$statusUrl = $facebook->getLoginStatusUrl();
  $pageURL = 'http';
  if ($_SERVER["HTTPS"] == "on") {$pageURL .= "s";}
  $pageURL .= "://";
  if ($_SERVER["SERVER_PORT"] != "80") {
    $pageURL .= $_SERVER["SERVER_NAME"].":".$_SERVER["SERVER_PORT"].$_SERVER["REQUEST_URI"];
  } else {
    $pageURL .= $_SERVER["SERVER_NAME"].$_SERVER["REQUEST_URI"];
  }

  $params = array(
     scope => 'read_stream,user_photos',
     redirect_uri => $pageURL."?type=0"
  );
  $loginUrl = $facebook->getLoginUrl($params);
}

So to highlight a couple of differences between the PHP SDK example and the above code. This code requests permissions and secondly specifies redirect url. These are both useful since you need to request your permissions here as well as in the app settings. Here you can see we have requested read_stream and user_photos there is a list of available of facebook basic and extended permissions available at https://developers.facebook.com/docs/reference/login/extended-permissions/. Also to note by providing the return url you can specify any properties you want so in my example I had multiple modes of using the app requesting different permissions defined by type.

Ok so now we have done all this we can now push a user to the App using the $loginUrl. As I mentioned earlier my scenario is external to Facebook you would probably want to automatically request permissions if you are in the canvas.

<a class="btn" href="<?php echo $loginUrl; ?>">Install my app it’s awesome!</a>


2. What the app can see of my feed

To continue my previous rant I’ll give you some examples of what you can do with Facebook exposing more than you possible more than you expected.

Completely public details:

https://graph.facebook.com/706861067

or

https://graph.facebook.com/StuartAaronJames

Returns:

{
   "id": "706861067",
   "name": "Stuart James",
   "first_name": "Stuart",
   "last_name": "James",
   "link": "http://www.facebook.com/StuartAaronJames",
   "gender": "male",
   "locale": "en_GB",
   "username": "StuartAaronJames"
}

To get a bit further you need a token, easily acquired via making an app or the development site on Facebook. So now to get a grip with the api to get a user feed simple extend the url with /feed and your token. If you don’t have that user yet you can view their public feed.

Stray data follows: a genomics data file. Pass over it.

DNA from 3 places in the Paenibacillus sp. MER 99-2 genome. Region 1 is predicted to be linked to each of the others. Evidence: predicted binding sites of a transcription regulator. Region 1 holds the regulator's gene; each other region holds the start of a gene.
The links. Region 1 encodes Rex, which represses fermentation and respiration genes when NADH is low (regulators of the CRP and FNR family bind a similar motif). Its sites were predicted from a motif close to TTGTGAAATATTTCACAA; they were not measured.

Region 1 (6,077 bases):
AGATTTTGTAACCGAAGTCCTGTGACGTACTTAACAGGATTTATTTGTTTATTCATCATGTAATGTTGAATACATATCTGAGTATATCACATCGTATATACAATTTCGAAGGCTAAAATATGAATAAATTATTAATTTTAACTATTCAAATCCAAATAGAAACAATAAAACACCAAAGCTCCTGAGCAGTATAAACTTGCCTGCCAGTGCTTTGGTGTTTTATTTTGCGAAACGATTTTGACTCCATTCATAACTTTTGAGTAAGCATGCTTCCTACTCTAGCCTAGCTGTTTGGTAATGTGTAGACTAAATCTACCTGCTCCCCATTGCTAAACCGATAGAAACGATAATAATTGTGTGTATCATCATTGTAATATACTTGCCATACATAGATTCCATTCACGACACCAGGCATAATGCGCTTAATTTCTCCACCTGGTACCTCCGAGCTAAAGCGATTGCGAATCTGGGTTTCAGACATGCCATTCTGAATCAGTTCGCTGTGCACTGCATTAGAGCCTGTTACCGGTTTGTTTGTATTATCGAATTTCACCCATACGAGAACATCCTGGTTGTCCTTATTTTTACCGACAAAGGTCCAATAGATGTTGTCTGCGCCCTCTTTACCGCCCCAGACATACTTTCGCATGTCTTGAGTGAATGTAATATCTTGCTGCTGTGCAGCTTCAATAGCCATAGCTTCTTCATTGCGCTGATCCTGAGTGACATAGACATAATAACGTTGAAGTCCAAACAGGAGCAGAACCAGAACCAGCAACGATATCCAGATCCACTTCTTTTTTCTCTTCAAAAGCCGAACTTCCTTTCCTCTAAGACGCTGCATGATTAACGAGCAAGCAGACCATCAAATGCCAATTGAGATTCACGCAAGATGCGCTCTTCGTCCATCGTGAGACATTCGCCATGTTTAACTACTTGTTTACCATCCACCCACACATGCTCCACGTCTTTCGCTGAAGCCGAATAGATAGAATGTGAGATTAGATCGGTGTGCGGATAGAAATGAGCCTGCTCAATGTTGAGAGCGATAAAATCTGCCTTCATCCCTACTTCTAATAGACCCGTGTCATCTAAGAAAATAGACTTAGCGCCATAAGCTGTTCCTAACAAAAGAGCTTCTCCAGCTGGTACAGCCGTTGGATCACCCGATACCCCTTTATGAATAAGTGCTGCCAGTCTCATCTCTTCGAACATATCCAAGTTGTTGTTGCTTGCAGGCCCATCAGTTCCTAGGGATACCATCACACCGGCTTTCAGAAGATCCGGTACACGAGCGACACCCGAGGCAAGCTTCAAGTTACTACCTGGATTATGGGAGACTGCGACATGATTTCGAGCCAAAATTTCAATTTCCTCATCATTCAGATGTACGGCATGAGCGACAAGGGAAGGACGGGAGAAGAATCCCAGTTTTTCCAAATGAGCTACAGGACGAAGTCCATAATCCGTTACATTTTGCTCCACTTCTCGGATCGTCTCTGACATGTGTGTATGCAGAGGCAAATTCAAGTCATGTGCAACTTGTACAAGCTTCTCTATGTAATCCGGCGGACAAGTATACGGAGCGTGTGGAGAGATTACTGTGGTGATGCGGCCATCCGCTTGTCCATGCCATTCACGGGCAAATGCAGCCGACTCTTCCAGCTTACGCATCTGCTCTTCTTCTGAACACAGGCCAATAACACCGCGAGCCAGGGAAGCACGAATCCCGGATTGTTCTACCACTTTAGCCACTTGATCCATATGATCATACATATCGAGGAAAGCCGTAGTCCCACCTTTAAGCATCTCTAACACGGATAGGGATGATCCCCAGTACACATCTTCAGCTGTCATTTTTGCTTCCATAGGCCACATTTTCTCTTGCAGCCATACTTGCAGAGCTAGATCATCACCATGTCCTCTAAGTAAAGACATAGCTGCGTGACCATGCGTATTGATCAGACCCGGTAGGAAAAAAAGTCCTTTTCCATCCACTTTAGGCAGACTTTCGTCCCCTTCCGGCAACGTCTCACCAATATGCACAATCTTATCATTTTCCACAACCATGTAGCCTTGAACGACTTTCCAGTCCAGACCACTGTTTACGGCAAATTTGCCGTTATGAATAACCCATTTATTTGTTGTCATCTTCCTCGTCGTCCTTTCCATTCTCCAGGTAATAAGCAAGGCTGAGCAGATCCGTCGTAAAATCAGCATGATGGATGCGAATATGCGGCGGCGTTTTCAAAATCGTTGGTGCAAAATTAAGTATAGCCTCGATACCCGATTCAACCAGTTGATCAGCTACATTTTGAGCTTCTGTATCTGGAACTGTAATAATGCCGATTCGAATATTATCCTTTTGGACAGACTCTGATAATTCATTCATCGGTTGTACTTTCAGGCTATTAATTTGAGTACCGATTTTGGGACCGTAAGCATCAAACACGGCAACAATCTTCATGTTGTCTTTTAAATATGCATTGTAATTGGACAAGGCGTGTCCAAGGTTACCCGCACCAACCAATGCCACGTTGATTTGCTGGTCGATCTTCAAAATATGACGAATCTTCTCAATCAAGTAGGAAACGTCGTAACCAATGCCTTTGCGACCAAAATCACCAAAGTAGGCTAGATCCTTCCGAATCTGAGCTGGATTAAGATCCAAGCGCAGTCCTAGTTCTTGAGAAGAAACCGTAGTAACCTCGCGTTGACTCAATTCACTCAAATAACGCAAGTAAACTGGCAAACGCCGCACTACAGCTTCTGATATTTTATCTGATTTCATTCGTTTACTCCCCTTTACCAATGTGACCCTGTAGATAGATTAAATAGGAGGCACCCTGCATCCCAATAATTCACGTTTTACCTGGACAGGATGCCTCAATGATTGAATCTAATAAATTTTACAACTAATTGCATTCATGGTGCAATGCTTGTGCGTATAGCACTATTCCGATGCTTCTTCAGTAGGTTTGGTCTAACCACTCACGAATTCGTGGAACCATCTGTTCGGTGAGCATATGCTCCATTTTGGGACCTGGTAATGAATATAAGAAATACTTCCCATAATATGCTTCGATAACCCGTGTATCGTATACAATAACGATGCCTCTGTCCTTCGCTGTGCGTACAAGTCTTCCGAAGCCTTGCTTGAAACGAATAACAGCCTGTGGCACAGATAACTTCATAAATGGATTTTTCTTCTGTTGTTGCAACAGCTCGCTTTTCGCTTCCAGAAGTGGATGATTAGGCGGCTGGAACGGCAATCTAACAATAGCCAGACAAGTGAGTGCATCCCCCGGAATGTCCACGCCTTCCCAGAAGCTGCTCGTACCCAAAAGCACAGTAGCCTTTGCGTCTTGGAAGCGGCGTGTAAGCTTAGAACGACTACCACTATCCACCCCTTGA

https://graph.facebook.com/706861067/feed?access_token=XXXX

Facebook is great for JavaScript developers returning information in JSON format. So you can utilise

var jsonObject=JSON..parse(response);

Then iterate over the response contains two components an array of data items in the “data” tag and paging information to get the next and previous via the “paging” tag.

To get started with this and see what your profile will return follow these simple steps

  1. Sign up as Facebook Developer (Sadly my memory of this process is vague having done it several years ago, it is barely more than clicking yes on developers.facebook.com)
  2. Navigate to https://developers.facebook.com/tools/explorer/ and grab your key
  3. Navigate to https://graph.facebook.com/me/feed?access_token=XXXX
  4. Replace XXXX with your token

You will see the JSON response and you can figure out how to parse your profile feed into something more meaningful.

To Come…

The next article will cover:

  1. What the app can see of my friends
  2. Photos galore

And will hopefully include more pictures!

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Posted by Stuart James Friday, January 31, 2014 12:01:00 PM Categories: API Articles HowTo Programming
Stuart James